Biggest Trap In Hiring

By: Robin McKay

There is considerable evidence that psychological profiling improves employee retention and productivity. However, most organisations don't add psychological profiling to their selection or development process because they think it's too expensive, or only suitable for high-level positions.

Aligning a candidate's attitude, personality and mental ability to the job is a must for ANY position - and wouldn't an investment of as little as $45 dollars be worth it to get the right person the first time?

Why are so many hiring managers resistant to psychological profiling and other more objective sources of data? Many times it's a lack of understanding, but in most cases it is because our expectations, preconceptions, and prior beliefs pretty much always influence our interpretation of new information.

Experiments conducted over and over again by social psychologists have shown that we see what we expect to see and conclude what we expect to conclude. In other words, we place heavy reliance on 'mental short cuts'.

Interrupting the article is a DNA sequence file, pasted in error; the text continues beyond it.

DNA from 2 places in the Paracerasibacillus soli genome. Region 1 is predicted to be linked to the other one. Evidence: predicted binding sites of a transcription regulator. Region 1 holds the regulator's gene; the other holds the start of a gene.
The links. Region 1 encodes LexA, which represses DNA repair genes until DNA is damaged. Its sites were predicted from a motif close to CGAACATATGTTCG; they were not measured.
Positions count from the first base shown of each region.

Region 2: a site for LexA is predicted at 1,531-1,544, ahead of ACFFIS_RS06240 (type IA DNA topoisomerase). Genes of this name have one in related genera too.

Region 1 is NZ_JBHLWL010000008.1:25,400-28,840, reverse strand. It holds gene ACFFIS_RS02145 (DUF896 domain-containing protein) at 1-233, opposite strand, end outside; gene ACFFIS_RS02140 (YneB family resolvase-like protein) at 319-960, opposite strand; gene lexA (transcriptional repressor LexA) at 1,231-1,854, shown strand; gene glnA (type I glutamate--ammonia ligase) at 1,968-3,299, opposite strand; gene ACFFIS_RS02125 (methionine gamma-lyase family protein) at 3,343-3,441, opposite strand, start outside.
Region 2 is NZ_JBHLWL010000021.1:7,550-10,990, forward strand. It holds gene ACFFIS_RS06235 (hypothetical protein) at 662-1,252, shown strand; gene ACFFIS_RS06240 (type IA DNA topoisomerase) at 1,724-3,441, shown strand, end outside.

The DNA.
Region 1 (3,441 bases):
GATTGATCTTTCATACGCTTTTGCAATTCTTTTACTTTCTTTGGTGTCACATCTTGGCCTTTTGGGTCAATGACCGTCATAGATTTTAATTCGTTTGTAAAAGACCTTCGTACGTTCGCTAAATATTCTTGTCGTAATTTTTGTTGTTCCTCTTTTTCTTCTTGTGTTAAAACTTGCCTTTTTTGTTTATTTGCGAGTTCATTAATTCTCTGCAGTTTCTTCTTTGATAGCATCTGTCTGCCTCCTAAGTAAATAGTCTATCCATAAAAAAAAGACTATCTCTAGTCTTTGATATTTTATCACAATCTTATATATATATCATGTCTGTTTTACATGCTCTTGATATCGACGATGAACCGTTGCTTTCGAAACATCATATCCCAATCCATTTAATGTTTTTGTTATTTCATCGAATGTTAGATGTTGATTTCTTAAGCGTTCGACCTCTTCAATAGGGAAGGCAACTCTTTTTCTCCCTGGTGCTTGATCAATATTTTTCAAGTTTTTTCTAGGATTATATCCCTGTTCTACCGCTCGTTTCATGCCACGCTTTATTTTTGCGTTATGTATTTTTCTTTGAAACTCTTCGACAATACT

Tom Gilovich, a psychologist at Cornell University, writes: "Information that is consistent with our pre-existing beliefs is often accepted at face value, whereas evidence that contradicts them is critically scrutinised and discounted."

So when we see and interview a job applicant who we 'like' and 'feel' they meet a large number of our pre-existing conditions for employment, we have already hired him/her in our minds. This is also why reference checking is discountable; it's usually done as a final thought with negative feedback explained away as manageable or trainable.